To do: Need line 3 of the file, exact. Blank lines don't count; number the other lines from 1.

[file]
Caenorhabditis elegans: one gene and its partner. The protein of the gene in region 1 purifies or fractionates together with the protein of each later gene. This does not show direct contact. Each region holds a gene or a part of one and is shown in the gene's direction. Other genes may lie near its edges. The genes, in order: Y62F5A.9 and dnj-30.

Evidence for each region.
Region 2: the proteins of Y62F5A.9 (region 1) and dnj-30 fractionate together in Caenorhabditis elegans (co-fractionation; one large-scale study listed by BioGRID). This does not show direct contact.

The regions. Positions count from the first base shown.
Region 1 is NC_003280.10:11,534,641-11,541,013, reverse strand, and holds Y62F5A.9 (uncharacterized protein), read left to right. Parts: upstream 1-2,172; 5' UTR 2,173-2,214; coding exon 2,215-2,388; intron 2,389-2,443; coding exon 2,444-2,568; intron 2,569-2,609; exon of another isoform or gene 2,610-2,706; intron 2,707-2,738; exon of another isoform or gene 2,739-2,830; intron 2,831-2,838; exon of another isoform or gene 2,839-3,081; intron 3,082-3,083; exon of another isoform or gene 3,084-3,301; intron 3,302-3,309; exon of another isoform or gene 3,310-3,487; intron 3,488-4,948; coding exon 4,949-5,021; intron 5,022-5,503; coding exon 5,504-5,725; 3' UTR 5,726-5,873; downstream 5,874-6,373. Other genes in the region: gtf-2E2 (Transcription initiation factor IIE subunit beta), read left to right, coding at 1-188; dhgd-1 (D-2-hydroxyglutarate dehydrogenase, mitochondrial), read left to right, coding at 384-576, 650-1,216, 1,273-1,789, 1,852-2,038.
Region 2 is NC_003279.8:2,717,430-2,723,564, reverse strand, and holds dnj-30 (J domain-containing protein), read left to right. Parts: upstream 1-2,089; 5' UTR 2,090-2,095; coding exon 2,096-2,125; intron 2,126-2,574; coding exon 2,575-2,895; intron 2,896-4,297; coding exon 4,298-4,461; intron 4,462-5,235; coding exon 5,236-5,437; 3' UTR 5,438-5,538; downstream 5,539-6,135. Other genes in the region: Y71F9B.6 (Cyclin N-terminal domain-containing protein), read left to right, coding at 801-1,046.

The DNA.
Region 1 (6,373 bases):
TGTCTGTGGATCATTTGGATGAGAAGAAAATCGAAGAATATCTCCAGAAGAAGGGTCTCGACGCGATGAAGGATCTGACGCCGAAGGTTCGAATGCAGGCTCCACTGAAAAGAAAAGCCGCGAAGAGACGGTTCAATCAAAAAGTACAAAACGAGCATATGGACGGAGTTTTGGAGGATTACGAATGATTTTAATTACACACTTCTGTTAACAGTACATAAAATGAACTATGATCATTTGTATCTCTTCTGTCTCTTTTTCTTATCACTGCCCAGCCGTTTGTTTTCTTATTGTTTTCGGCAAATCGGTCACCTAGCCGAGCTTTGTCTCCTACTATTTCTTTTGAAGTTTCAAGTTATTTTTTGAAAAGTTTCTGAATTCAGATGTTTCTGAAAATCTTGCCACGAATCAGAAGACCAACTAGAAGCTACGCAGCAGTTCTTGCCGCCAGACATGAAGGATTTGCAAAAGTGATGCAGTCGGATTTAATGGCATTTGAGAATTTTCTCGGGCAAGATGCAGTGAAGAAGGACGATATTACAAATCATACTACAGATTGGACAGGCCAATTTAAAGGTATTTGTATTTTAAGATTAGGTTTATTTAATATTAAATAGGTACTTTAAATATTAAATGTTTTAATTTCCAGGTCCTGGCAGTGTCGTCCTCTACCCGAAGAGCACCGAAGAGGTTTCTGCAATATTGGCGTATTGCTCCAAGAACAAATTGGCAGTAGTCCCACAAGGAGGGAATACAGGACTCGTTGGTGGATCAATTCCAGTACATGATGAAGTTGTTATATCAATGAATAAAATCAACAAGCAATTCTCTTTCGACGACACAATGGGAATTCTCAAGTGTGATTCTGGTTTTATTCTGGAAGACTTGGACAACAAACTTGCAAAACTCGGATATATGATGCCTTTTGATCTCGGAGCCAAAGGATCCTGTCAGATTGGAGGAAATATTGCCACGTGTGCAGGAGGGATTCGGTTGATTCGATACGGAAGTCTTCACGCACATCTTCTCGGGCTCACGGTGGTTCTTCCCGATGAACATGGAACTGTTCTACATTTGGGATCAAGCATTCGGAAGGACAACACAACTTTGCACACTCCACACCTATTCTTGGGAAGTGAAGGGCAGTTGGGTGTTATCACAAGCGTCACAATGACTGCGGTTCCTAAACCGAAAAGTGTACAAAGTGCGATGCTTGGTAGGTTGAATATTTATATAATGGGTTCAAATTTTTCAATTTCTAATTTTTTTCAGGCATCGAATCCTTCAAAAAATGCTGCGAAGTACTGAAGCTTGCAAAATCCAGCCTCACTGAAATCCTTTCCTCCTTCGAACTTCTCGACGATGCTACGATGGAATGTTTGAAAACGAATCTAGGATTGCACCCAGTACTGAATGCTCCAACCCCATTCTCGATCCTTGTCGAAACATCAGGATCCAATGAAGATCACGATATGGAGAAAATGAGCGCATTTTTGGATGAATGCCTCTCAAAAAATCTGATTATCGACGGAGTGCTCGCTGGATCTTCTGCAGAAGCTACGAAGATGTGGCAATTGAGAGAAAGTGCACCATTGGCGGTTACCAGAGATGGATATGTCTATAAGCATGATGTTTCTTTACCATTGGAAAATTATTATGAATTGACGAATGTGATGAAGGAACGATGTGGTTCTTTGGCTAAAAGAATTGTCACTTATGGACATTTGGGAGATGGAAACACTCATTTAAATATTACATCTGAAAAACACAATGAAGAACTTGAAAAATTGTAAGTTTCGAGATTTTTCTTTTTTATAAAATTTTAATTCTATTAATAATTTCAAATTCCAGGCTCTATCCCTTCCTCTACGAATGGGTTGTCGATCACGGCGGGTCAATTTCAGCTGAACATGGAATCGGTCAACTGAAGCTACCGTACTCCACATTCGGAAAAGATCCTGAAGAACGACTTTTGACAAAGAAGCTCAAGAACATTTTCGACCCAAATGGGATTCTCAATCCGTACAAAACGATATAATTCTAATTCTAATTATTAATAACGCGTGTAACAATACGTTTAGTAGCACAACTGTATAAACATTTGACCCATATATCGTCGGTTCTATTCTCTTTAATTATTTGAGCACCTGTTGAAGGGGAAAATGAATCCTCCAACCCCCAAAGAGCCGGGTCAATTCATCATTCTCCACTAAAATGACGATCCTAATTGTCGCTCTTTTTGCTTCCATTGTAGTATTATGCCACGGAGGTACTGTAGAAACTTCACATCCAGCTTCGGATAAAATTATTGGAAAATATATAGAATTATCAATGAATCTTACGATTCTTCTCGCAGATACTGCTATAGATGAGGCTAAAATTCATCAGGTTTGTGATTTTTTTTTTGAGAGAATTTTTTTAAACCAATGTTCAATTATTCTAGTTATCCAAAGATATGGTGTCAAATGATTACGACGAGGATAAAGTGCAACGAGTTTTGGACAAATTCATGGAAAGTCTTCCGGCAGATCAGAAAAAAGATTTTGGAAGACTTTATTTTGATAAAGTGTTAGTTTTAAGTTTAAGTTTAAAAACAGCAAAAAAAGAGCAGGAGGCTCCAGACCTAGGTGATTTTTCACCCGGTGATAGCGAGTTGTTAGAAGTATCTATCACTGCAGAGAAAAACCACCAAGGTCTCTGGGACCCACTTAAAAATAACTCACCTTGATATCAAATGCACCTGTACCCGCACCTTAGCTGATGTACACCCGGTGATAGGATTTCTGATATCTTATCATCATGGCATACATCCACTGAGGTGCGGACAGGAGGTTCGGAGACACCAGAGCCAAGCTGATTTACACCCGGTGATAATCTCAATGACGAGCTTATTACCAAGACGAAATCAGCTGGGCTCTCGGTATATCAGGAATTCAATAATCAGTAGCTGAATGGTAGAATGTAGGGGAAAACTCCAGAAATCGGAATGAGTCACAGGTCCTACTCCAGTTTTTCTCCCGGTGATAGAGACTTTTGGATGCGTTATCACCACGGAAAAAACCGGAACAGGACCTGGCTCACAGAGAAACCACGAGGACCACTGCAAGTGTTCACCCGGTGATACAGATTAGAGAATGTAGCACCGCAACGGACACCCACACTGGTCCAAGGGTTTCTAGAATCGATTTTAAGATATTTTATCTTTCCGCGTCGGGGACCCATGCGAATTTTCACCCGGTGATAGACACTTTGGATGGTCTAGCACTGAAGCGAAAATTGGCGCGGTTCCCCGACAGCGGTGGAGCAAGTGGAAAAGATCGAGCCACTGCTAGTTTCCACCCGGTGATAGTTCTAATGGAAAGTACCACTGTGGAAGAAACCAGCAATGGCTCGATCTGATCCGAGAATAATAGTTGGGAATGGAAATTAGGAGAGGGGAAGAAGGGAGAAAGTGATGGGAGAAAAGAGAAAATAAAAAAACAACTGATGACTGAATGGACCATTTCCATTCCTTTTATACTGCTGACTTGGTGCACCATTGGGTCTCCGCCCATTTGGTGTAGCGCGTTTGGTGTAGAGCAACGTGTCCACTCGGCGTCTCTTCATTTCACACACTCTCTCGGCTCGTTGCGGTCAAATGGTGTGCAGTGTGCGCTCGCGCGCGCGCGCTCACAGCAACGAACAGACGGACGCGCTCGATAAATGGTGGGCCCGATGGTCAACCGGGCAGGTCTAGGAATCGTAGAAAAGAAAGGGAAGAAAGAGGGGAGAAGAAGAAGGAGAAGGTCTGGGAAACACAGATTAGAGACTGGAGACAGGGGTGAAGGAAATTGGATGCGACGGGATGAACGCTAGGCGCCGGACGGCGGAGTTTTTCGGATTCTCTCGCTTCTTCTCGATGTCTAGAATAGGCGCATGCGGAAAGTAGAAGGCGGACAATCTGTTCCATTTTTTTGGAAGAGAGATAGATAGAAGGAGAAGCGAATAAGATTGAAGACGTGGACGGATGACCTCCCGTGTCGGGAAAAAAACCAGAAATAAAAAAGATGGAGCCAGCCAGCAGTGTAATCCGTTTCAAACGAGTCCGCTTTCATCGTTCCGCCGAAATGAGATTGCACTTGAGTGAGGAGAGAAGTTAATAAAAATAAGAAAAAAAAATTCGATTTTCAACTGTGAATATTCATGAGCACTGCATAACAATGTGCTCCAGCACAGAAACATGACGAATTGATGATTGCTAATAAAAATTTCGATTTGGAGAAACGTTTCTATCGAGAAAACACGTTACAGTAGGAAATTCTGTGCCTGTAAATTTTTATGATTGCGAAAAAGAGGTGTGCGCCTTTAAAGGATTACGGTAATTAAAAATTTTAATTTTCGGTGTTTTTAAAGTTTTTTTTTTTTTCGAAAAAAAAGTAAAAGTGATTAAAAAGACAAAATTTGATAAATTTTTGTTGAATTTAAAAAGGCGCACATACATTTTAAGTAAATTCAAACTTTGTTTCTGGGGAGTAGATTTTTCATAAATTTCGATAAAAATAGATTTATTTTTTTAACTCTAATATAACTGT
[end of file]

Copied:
Region 2: the proteins of Y62F5A.9 (region 1) and dnj-30 fractionate together in Caenorhabditis elegans (co-fractionation; one large-scale study listed by BioGRID). This does not show direct contact.